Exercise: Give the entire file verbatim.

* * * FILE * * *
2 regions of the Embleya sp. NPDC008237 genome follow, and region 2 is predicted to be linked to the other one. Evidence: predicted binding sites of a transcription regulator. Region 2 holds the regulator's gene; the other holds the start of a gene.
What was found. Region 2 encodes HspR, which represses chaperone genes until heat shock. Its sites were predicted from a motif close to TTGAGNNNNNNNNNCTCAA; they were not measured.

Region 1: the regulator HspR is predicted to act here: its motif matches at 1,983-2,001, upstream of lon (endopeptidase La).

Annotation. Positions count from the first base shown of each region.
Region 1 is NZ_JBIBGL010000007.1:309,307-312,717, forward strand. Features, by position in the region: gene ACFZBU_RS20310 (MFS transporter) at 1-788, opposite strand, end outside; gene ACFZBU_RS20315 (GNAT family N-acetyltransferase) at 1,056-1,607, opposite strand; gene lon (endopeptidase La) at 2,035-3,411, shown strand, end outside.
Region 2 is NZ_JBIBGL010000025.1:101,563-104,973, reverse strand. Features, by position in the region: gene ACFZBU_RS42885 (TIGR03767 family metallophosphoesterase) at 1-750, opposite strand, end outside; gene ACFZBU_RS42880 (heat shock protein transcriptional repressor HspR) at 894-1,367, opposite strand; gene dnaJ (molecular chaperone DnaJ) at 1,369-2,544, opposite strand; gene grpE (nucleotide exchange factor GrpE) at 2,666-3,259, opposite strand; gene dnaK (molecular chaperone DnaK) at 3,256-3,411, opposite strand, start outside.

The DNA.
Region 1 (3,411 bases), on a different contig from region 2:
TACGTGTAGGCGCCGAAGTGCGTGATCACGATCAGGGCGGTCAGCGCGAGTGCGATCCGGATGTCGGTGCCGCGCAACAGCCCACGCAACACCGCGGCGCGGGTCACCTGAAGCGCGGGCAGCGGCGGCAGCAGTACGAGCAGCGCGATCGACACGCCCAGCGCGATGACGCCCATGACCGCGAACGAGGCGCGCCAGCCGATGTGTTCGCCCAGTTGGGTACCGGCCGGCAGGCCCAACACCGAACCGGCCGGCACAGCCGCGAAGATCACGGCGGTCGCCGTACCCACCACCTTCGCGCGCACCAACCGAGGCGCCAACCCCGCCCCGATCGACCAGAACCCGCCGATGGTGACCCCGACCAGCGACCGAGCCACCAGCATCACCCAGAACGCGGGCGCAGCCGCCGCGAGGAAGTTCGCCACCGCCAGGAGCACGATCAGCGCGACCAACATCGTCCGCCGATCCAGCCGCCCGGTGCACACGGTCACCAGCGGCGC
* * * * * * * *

2 regions of the Embleya sp. NPDC008237 genome follow, and region 2 is predicted to be linked to the other one. Evidence: predicted binding sites of a transcription regulator. Region 2 holds the regulator's gene; the other holds the start of a gene.
What was found. Region 2 encodes HspR, which represses chaperone genes until heat shock. Its sites were predicted from a motif close to TTGAGNNNNNNNNNCTCAA; they were not measured.

Region 1: the regulator HspR is predicted to act here: its motif matches at 1,983-2,001, upstream of lon (endopeptidase La).

Annotation. Positions count from the first base shown of each region.
Region 1 is NZ_JBIBGL010000007.1:309,307-312,717, forward strand. Features, by position in the region: gene ACFZBU_RS20310 (MFS transporter) at 1-788, opposite strand, end outside; gene ACFZBU_RS20315 (GNAT family N-acetyltransferase) at 1,056-1,607, opposite strand; gene lon (endopeptidase La) at 2,035-3,411, shown strand, end outside.
Region 2 is NZ_JBIBGL010000025.1:101,563-104,973, reverse strand. Features, by position in the region: gene ACFZBU_RS42885 (TIGR03767 family metallophosphoesterase) at 1-750, opposite strand, end outside; gene ACFZBU_RS42880 (heat shock protein transcriptional repressor HspR) at 894-1,367, opposite strand; gene dnaJ (molecular chaperone DnaJ) at 1,369-2,544, opposite strand; gene grpE (nucleotide exchange factor GrpE) at 2,666-3,259, opposite strand; gene dnaK (molecular chaperone DnaK) at 3,256-3,411, opposite strand, start outside.

The DNA.
Region 1 (3,411 bases), on a different contig from region 2:
TACGTGTAGGCGCCGAAGTGCGTGATCACGATCAGGGCGGTCAGCGCGAGTGCGATCCGGATGTCGGTGCCGCGCAACAGCCCACGCAACACCGCGGCGCGGGTCACCTGAAGCGCGGGCAGCGGCGGCAGCAGTACGAGCAGCGCGATCGACACGCCCAGCGCGATGACGCCCATGACCGCGAACGAGGCGCGCCAGCCGATGTGTTCGCCCAGTTGGGTACCGGCCGGCAGGCCCAACACCGAACCGGCCGGCACAGCCGCGAAGATCACGGCGGTCGCCGTACCCACCACCTTCGCGCGCACCAACCGAGGCGCCAACCCCGCCCCGATCGACCAGAACCCGCCGATGGTGACCCCGACCAGCGACCGAGCCACCAGCATCACCCAGAACGCGGGCGCAGCCGCCGCGAGGAAGTTCGCCACCGCCAGGAGCACGATCAGCGCGACCAACATCGTCCGCCGATCCAGCCGCCCGGTGCACACGGTCACCAGCGGCGC